The increased vulnerabilities of virtualized networks 

A key innovation of 5G and 6G networks is the virtualization of network functions previously performed by hardware. While this helps companies manage, monitor, and optimize networks more effectively, it also makes them more susceptible to attacks. If threat actors gain control of the software that manages the networks, they can identify and exploit vulnerabilities in a variety of ways — from wrongful access, to DDoS, to malware. 

To prepare for and prevent attacks on virtualized networks, businesses must embrace “security by design” and build security into each phase of the software development lifecycle. Software-defined cyber protections must be dynamic, with automated responses that stay ahead of equally active security threats. Cybersecurity teams can also measure risk, expose gaps in networks, and fix vulnerabilities before attackers exploit them. Finally, teams should evaluate their software maintenance and update processes to proactively address flaws before cyber attackers discover them.  

Open source creates new security threats

5G and future 6G networks will be built with open-source software and standards, allowing for faster and more frequent implementations and, in turn, a broader attack surface. Open source’s increased transparency means that anyone, including cybercriminals, will be able to inspect the code to identify and exploit vulnerabilities. 

Ironically, as a recent 5G Americas report (PDF) points out, the same transparency that increases risk can also make open source technologies more secure. Increased code visibility enables a much larger community of developers to identify, patch, and update vulnerabilities. To prepare for 5G, businesses need to operationalize how they will manage and act on vulnerabilities and patches flagged by the open-source community.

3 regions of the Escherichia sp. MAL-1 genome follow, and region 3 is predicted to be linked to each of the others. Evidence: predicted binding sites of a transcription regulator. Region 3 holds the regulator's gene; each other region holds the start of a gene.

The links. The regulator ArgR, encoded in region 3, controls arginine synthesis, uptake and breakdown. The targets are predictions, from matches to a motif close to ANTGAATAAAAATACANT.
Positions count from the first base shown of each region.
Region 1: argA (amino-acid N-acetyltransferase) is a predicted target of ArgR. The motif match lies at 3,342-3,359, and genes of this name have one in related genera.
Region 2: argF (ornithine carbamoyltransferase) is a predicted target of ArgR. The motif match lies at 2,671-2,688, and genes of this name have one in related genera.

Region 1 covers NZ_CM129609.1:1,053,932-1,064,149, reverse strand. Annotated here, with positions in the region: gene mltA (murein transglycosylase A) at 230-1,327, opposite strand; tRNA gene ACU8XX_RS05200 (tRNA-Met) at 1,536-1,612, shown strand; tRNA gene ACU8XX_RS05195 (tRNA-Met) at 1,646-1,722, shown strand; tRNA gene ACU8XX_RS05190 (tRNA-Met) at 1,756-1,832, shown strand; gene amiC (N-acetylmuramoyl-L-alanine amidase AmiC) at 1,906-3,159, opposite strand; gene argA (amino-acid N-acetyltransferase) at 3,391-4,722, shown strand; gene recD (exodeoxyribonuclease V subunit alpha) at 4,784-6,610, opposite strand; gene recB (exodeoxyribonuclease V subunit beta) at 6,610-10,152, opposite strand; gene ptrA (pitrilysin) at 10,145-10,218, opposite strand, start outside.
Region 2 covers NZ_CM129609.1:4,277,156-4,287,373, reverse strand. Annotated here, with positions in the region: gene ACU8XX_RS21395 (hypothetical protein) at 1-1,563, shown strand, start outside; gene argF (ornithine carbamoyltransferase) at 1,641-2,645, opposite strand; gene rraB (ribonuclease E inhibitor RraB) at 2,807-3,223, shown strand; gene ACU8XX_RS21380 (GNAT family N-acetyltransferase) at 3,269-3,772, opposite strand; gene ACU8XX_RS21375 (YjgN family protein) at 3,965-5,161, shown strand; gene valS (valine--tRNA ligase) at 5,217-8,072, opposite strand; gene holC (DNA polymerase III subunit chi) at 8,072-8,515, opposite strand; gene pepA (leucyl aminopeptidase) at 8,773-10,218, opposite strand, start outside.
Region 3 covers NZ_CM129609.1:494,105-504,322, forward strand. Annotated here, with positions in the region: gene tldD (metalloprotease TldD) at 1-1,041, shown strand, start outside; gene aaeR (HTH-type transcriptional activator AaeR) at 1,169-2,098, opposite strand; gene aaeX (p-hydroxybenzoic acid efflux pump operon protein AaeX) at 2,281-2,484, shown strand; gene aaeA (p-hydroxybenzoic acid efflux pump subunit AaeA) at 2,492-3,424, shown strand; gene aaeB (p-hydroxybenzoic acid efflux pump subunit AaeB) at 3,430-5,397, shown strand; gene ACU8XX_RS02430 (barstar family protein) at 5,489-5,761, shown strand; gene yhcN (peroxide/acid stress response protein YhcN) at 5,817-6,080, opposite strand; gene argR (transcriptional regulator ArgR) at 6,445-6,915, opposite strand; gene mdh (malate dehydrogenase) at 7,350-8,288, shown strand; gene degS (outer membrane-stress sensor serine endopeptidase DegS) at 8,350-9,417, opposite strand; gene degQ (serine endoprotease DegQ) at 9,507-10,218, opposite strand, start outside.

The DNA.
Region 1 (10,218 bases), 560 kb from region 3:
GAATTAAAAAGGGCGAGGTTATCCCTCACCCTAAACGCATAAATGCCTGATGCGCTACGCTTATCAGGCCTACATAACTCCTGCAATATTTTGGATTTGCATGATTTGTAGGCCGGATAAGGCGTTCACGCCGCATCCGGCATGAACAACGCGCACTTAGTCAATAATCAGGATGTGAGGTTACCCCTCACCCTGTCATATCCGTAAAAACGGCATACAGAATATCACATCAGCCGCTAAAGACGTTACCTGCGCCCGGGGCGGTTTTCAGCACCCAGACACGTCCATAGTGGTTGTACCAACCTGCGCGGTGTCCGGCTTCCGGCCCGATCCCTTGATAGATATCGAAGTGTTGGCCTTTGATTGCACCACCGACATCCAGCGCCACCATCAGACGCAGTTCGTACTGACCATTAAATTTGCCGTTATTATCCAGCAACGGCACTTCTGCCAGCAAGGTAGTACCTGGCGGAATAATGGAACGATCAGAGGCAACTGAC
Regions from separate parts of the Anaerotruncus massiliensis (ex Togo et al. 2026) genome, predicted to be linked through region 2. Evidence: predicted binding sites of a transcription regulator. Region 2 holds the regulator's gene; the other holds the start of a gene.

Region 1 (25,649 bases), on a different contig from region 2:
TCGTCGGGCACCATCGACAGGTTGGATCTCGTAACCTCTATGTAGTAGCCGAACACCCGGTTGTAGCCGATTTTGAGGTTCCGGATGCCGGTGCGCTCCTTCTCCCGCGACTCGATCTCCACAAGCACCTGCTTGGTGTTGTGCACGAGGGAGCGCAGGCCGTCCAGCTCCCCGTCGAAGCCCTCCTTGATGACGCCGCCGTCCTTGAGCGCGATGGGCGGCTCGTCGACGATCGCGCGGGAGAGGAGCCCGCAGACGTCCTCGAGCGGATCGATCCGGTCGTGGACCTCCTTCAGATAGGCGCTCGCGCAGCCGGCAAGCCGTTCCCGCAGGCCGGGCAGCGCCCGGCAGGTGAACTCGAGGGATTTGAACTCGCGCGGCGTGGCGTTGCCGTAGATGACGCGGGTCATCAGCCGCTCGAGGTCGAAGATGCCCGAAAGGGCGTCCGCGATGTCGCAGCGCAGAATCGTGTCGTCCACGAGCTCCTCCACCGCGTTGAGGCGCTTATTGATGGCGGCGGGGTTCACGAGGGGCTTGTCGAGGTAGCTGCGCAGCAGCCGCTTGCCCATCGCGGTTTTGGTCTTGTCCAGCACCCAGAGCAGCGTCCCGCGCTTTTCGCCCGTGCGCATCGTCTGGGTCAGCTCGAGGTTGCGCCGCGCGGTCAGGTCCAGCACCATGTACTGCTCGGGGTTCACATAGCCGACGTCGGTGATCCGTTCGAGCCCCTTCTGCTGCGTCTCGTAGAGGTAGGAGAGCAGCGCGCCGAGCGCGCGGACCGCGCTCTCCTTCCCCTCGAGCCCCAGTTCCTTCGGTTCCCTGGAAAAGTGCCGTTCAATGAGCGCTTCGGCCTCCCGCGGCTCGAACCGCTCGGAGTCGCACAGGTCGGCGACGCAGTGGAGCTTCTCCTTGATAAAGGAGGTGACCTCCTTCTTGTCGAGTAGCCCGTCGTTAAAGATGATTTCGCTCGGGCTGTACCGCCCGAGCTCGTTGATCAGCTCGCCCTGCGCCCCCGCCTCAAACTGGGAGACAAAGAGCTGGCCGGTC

Securing 5G and 6G is a top business priority

These upfront security investments and cyber diligence initiatives are smart business strategies for all parties participating in 5G and eventually 6G. Staying more than one step ahead of cyber adversaries will ensure that businesses, customers, employees, and consumers, will be able to reap the benefits of the next generations of networks.

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Marie Hattar is chief marketing officer (CMO) at Keysight Technologies. She has more than 20 years of marketing leadership experience spanning the security, routing, switching, telecom and mobility markets. Before becoming Keysight’s CMO, Marie was CMO at Ixia and at Check Point Software Technologies. Prior to that, she was Vice President at Cisco where she led the company’s enterprise networking and security portfolio and helped drive the company’s leadership in networking. Marie also worked at Nortel Networks, Alteon WebSystems, and Shasta Networks in senior marketing and CTO positions. Marie received a master’s degree in Business Administration in Marketing from York University and a Bachelor’s degree in Electrical Engineering from the University of Toronto.